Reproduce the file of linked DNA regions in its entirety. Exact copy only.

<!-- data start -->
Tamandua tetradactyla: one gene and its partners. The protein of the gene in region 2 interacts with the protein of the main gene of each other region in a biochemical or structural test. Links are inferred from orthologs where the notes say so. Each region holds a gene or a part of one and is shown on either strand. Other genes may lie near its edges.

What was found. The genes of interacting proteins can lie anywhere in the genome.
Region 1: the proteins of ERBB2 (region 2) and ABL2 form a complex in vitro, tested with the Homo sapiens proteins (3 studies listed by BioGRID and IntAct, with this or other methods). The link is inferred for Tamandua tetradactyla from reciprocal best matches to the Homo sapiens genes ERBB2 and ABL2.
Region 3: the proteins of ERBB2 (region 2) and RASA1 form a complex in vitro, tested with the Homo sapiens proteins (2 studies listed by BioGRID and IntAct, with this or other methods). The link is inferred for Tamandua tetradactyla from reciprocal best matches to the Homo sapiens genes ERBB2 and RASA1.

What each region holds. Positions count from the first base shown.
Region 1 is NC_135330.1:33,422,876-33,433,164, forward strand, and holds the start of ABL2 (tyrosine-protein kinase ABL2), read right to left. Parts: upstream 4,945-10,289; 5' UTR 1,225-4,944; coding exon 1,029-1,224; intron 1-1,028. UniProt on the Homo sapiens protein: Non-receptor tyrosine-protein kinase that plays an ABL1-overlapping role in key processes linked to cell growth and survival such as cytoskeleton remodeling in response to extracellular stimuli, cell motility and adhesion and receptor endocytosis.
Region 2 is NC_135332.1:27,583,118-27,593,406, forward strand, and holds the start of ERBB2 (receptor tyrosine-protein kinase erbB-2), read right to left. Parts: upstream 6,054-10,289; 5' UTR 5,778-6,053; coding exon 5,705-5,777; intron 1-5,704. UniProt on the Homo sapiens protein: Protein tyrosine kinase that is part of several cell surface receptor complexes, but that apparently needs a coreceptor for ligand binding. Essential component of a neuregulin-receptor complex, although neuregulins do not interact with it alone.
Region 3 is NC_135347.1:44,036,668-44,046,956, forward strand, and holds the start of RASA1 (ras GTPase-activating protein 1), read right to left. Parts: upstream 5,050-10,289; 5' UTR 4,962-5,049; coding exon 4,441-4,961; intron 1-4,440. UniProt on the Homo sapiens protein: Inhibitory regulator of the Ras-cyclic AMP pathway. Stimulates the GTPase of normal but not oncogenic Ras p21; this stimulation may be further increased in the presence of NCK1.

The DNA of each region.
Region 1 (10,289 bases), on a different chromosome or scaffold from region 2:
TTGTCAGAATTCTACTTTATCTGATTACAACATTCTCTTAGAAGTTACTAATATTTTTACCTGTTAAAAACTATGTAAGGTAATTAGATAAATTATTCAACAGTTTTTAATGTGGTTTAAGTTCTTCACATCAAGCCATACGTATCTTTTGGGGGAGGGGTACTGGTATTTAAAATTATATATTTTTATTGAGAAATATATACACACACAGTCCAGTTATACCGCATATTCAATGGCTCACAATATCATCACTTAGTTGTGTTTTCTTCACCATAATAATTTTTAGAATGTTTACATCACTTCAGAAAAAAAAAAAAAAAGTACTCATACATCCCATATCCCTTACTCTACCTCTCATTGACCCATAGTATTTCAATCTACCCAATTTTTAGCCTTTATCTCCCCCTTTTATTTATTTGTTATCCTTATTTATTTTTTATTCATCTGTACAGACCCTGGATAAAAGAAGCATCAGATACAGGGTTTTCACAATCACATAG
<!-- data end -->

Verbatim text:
Tamandua tetradactyla: one gene and its partners. The protein of the gene in region 2 interacts with the protein of the main gene of each other region in a biochemical or structural test. Links are inferred from orthologs where the notes say so. Each region holds a gene or a part of one and is shown on either strand. Other genes may lie near its edges.

What was found. The genes of interacting proteins can lie anywhere in the genome.
Region 1: the proteins of ERBB2 (region 2) and ABL2 form a complex in vitro, tested with the Homo sapiens proteins (3 studies listed by BioGRID and IntAct, with this or other methods). The link is inferred for Tamandua tetradactyla from reciprocal best matches to the Homo sapiens genes ERBB2 and ABL2.
Region 3: the proteins of ERBB2 (region 2) and RASA1 form a complex in vitro, tested with the Homo sapiens proteins (2 studies listed by BioGRID and IntAct, with this or other methods). The link is inferred for Tamandua tetradactyla from reciprocal best matches to the Homo sapiens genes ERBB2 and RASA1.

What each region holds. Positions count from the first base shown.
Region 1 is NC_135330.1:33,422,876-33,433,164, forward strand, and holds the start of ABL2 (tyrosine-protein kinase ABL2), read right to left. Parts: upstream 4,945-10,289; 5' UTR 1,225-4,944; coding exon 1,029-1,224; intron 1-1,028. UniProt on the Homo sapiens protein: Non-receptor tyrosine-protein kinase that plays an ABL1-overlapping role in key processes linked to cell growth and survival such as cytoskeleton remodeling in response to extracellular stimuli, cell motility and adhesion and receptor endocytosis.
Region 2 is NC_135332.1:27,583,118-27,593,406, forward strand, and holds the start of ERBB2 (receptor tyrosine-protein kinase erbB-2), read right to left. Parts: upstream 6,054-10,289; 5' UTR 5,778-6,053; coding exon 5,705-5,777; intron 1-5,704. UniProt on the Homo sapiens protein: Protein tyrosine kinase that is part of several cell surface receptor complexes, but that apparently needs a coreceptor for ligand binding. Essential component of a neuregulin-receptor complex, although neuregulins do not interact with it alone.
Region 3 is NC_135347.1:44,036,668-44,046,956, forward strand, and holds the start of RASA1 (ras GTPase-activating protein 1), read right to left. Parts: upstream 5,050-10,289; 5' UTR 4,962-5,049; coding exon 4,441-4,961; intron 1-4,440. UniProt on the Homo sapiens protein: Inhibitory regulator of the Ras-cyclic AMP pathway. Stimulates the GTPase of normal but not oncogenic Ras p21; this stimulation may be further increased in the presence of NCK1.

The DNA of each region.
Region 1 (10,289 bases), on a different chromosome or scaffold from region 2:
TTGTCAGAATTCTACTTTATCTGATTACAACATTCTCTTAGAAGTTACTAATATTTTTACCTGTTAAAAACTATGTAAGGTAATTAGATAAATTATTCAACAGTTTTTAATGTGGTTTAAGTTCTTCACATCAAGCCATACGTATCTTTTGGGGGAGGGGTACTGGTATTTAAAATTATATATTTTTATTGAGAAATATATACACACACAGTCCAGTTATACCGCATATTCAATGGCTCACAATATCATCACTTAGTTGTGTTTTCTTCACCATAATAATTTTTAGAATGTTTACATCACTTCAGAAAAAAAAAAAAAAAGTACTCATACATCCCATATCCCTTACTCTACCTCTCATTGACCCATAGTATTTCAATCTACCCAATTTTTAGCCTTTATCTCCCCCTTTTATTTATTTGTTATCCTTATTTATTTTTTATTCATCTGTACAGACCCTGGATAAAAGAAGCATCAGATACAGGGTTTTCACAATCACATAG